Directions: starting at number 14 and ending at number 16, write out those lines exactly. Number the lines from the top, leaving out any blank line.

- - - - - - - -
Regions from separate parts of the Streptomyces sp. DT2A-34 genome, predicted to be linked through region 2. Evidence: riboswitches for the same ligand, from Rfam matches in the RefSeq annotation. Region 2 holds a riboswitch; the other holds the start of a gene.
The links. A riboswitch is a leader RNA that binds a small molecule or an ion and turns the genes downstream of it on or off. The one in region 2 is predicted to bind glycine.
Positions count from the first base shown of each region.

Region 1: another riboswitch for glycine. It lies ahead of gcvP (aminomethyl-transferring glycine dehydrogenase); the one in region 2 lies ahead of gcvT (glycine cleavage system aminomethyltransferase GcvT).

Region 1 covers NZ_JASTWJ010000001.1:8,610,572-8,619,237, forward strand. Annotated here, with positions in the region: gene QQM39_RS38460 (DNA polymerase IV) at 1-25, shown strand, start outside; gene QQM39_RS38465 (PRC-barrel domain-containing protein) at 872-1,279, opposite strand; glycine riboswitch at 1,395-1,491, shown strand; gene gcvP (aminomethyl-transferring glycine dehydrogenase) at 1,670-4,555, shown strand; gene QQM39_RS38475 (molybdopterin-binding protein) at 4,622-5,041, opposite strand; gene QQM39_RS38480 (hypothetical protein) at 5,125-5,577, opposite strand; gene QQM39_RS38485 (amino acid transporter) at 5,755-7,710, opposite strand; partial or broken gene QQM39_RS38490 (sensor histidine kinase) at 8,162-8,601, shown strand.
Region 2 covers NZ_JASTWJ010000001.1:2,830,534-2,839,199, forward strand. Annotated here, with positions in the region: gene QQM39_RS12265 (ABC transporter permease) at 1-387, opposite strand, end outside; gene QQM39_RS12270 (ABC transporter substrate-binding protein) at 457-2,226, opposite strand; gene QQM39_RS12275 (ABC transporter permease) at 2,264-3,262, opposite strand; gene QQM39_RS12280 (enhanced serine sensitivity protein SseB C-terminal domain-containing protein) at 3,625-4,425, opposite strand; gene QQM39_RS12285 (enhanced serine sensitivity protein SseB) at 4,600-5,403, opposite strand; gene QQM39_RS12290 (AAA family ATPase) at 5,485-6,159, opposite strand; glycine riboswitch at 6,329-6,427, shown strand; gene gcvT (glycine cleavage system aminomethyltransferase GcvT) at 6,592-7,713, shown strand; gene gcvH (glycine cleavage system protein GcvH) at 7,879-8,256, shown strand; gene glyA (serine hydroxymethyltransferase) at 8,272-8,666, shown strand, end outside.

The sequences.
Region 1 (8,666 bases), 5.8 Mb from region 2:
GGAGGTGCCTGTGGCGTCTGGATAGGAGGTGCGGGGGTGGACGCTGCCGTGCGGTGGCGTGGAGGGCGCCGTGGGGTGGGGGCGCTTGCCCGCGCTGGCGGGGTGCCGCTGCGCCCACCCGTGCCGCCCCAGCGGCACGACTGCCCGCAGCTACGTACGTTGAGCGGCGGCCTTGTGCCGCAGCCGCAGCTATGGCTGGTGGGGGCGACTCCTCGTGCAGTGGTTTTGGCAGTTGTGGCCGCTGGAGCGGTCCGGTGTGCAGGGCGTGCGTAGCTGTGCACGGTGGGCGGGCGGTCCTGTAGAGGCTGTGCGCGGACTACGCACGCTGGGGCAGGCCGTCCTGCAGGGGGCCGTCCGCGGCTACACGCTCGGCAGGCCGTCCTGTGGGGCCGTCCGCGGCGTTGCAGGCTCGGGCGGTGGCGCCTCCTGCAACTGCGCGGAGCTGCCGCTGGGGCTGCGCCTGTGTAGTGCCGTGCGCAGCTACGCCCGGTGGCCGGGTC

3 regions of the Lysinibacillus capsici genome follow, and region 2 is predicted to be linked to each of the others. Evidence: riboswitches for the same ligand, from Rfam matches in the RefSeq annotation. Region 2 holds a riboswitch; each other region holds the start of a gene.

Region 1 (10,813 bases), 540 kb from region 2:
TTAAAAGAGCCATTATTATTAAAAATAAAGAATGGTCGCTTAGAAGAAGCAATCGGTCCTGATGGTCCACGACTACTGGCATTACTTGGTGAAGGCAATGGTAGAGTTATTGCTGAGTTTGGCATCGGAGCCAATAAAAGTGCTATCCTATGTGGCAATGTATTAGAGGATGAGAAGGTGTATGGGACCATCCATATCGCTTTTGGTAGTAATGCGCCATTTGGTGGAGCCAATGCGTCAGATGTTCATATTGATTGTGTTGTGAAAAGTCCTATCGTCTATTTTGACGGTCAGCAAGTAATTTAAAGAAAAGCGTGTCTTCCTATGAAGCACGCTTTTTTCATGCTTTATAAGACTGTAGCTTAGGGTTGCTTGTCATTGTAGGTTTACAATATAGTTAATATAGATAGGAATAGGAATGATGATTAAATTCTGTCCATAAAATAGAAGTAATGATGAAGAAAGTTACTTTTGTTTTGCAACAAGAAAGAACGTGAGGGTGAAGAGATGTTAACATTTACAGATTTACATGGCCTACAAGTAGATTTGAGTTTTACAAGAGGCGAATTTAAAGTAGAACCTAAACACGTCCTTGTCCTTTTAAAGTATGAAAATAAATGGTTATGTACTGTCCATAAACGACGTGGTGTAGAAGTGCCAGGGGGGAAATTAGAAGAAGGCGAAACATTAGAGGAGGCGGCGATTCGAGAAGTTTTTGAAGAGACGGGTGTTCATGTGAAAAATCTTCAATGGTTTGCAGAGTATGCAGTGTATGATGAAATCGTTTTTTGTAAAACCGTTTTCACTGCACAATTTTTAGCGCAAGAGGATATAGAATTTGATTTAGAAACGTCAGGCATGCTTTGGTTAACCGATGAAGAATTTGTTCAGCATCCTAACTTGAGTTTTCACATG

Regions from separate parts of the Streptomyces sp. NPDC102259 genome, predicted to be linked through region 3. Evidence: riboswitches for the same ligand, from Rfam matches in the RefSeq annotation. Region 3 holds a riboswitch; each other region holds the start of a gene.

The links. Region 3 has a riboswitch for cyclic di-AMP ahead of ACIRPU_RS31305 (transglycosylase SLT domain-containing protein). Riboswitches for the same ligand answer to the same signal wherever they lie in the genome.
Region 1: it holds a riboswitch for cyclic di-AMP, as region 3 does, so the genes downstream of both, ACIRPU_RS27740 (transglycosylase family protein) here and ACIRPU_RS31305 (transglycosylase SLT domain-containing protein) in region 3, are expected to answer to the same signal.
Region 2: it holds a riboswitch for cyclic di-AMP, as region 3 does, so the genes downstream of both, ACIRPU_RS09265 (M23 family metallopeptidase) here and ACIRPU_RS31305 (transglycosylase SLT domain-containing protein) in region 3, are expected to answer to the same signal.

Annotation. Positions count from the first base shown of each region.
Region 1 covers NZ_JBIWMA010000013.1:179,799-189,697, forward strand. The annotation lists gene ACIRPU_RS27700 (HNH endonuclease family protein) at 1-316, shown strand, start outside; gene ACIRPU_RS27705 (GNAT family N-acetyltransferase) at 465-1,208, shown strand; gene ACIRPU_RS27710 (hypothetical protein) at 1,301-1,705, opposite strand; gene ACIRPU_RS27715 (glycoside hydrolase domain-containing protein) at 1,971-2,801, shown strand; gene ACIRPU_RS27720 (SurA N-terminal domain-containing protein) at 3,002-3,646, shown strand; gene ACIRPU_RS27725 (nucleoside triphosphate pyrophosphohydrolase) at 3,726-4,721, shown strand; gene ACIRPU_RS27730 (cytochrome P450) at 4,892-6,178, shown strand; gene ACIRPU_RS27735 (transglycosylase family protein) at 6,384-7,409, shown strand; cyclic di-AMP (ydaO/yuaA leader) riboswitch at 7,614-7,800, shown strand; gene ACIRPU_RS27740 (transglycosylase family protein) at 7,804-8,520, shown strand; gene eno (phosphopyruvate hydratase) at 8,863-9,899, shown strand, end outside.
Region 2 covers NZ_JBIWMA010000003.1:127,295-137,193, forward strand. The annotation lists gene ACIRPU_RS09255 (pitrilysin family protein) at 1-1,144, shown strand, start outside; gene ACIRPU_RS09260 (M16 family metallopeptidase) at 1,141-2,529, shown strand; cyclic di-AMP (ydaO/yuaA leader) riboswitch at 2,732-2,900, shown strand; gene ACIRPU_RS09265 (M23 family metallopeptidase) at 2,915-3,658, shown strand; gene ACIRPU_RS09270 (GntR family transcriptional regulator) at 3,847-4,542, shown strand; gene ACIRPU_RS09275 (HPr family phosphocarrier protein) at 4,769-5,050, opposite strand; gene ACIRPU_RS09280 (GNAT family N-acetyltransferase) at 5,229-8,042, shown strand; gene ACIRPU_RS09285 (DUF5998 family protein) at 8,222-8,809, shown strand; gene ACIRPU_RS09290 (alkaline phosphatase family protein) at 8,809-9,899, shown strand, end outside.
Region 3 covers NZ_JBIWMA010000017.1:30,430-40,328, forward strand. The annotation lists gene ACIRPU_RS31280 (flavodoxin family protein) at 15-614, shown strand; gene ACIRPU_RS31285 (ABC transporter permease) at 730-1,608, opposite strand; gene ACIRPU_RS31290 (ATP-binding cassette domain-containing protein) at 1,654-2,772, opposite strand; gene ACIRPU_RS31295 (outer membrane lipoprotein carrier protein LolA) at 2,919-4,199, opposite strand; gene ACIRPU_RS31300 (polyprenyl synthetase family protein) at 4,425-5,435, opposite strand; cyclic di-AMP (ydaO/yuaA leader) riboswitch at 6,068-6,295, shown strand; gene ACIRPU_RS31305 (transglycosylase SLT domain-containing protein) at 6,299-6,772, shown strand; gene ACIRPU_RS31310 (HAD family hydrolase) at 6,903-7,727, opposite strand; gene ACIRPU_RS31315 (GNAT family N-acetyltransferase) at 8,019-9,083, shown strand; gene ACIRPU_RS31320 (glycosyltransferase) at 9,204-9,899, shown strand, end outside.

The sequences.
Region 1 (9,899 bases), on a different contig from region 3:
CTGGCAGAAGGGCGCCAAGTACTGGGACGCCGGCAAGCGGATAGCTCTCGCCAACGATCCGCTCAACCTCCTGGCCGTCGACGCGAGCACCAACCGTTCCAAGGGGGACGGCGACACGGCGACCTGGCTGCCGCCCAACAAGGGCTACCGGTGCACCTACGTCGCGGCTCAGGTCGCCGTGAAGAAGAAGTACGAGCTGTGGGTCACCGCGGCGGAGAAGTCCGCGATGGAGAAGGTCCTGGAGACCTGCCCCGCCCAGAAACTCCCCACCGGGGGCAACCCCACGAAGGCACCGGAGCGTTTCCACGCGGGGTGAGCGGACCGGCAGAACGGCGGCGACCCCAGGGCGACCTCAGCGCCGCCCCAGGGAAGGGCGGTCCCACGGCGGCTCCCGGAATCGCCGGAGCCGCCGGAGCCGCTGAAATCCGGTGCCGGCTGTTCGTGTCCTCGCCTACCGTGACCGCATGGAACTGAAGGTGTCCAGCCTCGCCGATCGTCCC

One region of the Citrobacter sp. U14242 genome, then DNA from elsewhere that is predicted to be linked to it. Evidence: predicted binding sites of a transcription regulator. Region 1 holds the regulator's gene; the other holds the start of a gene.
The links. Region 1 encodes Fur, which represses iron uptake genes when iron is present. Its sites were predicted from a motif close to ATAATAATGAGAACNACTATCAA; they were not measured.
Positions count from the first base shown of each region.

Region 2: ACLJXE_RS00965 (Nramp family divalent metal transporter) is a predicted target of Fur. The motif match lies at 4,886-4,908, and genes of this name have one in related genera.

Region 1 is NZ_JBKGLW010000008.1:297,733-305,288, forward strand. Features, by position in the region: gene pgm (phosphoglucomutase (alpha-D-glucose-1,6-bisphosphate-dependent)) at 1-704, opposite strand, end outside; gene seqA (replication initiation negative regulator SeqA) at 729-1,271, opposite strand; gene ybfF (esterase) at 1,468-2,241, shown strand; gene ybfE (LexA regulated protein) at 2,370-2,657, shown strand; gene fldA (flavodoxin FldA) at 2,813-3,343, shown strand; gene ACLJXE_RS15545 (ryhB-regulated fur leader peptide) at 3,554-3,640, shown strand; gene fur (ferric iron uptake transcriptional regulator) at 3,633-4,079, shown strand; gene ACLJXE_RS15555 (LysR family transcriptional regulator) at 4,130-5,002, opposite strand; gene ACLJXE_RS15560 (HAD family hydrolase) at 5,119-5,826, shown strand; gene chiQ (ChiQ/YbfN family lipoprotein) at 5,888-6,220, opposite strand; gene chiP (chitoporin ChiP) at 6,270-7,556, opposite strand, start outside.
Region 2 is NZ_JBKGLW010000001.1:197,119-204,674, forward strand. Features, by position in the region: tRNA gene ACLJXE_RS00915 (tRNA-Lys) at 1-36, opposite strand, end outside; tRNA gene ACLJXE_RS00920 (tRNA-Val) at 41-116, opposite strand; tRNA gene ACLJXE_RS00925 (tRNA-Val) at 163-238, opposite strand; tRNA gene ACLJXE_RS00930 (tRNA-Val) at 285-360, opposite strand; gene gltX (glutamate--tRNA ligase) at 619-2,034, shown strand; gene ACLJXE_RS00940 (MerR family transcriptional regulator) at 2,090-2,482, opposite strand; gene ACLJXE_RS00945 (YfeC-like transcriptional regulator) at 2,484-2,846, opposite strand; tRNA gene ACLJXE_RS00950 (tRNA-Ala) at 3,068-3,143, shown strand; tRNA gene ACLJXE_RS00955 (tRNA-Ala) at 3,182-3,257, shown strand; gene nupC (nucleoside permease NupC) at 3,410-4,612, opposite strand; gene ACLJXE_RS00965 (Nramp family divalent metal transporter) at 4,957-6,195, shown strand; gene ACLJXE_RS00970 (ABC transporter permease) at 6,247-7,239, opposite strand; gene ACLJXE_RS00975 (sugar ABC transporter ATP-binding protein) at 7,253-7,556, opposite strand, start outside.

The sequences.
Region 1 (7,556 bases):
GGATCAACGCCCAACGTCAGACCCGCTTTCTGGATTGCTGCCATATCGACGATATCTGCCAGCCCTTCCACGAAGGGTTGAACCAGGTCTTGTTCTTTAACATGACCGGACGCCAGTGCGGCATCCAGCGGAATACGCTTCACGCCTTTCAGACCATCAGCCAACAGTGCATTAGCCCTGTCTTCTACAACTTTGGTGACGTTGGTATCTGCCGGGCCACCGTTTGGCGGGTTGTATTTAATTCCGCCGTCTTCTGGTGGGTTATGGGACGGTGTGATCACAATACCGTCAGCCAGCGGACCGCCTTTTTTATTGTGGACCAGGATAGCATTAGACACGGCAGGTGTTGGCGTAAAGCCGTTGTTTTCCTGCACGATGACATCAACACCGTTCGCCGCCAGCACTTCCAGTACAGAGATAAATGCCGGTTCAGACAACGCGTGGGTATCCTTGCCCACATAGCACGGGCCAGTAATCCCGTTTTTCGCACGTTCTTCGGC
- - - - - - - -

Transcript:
The links. Region 3 has a riboswitch for cyclic di-AMP ahead of ACIRPU_RS31305 (transglycosylase SLT domain-containing protein). Riboswitches for the same ligand answer to the same signal wherever they lie in the genome.
Region 1: it holds a riboswitch for cyclic di-AMP, as region 3 does, so the genes downstream of both, ACIRPU_RS27740 (transglycosylase family protein) here and ACIRPU_RS31305 (transglycosylase SLT domain-containing protein) in region 3, are expected to answer to the same signal.
Region 2: it holds a riboswitch for cyclic di-AMP, as region 3 does, so the genes downstream of both, ACIRPU_RS09265 (M23 family metallopeptidase) here and ACIRPU_RS31305 (transglycosylase SLT domain-containing protein) in region 3, are expected to answer to the same signal.